Health insurance coverage based on your spouse can sometimes last far beyond the length of the marriage itself. If you're divorced and approaching the age where you qualify for government-sponsored Medicare, your former marriage may help you obtain coverage.
Medicare is a health insurance plan offered by the federal government for people who are age 65 and older, or for some younger people who have certain illnesses. Medicare Part A, hospital coverage, is free. Part B, medical insurance, is available for an extra monthly premium based on your income. Part C, the advantage plan, is for people who want even more options. These can include a preferred provider organization plan with more doctors in network or a fee-for-service plan. Medicare also has a prescription drug plan for a small additional cost.
Qualifications After Divorce
Typically, a person qualifies for Medicare at the age of 65 if he worked about the equivalent of 10 years and also qualifies for Social Security. If you didn't work enough to qualify and are divorced, you may still qualify based on your ex-spouse's work record. If your ex-spouse qualifies for Medicare, you're 65 or older and were married for at least 10 years, you can get coverage through your former spouse. If you've remarried since your divorce, however, you no longer qualify for Medicare based on your ex-spouse.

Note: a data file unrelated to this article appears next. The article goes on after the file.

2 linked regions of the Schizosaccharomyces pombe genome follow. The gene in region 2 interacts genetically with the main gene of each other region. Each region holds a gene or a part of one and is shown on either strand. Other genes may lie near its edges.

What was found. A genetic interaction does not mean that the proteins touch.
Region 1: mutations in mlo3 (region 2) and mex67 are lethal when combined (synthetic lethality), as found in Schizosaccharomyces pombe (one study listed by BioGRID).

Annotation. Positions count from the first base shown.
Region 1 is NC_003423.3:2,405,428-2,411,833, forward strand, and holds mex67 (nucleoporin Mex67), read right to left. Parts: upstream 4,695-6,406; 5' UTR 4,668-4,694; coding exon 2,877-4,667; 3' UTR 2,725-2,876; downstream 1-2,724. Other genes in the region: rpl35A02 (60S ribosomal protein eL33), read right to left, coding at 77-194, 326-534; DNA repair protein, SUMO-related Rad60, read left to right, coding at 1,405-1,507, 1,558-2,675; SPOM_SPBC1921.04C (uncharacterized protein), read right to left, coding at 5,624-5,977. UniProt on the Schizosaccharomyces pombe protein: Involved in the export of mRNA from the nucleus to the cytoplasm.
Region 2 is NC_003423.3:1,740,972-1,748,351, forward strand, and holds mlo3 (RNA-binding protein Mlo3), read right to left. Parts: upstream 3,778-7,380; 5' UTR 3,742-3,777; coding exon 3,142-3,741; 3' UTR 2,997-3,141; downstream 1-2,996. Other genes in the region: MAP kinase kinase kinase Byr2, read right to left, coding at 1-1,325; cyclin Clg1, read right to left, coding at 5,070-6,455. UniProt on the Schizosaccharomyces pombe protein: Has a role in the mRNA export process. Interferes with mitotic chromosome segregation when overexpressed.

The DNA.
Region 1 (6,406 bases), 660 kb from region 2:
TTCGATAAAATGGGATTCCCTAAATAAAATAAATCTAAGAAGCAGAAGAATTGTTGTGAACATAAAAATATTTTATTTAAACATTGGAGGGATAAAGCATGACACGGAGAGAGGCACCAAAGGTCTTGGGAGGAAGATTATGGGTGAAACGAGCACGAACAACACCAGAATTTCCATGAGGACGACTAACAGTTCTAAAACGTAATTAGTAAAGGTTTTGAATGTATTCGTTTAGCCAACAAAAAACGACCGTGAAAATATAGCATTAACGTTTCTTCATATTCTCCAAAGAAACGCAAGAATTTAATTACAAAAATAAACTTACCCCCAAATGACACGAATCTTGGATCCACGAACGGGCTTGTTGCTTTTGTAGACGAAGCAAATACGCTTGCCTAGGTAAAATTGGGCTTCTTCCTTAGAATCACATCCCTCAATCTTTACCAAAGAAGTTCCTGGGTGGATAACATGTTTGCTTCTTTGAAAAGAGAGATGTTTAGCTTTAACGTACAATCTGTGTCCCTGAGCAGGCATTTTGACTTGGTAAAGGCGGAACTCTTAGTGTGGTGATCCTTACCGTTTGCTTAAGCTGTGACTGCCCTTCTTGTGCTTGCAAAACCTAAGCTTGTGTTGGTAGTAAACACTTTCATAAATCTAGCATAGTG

Medicare's coverage options for divorced spouses may indirectly encourage some spouses to break up. Medicare Plan A only covers the most basic services. It doesn't cover long-term rehabilitation, assisted living, at-home nursing or clinical trials. Medigap policies, which help fill in the gap that Medicare doesn't cover, often charge premiums based on a person's income. It's not unheard of for spouses to choose to divorce so that the sick spouse can have an income of zero and qualify for cheaper Medigap premiums, even if he's qualifying based on his divorced spouse's work history.
Divorce's Impact on Income
If you're receiving any type of Medicare besides the free Plan A version, you are likely being charged premiums based on your income. The basis may be calculated according to your income from two years prior. If you've divorced and your income decreased as a result, you may qualify for a lower premium. To get the government to look at evidence besides your last two years of income, you can request a new decision based on a life-changing event and provide proof of your life-changing event to qualify.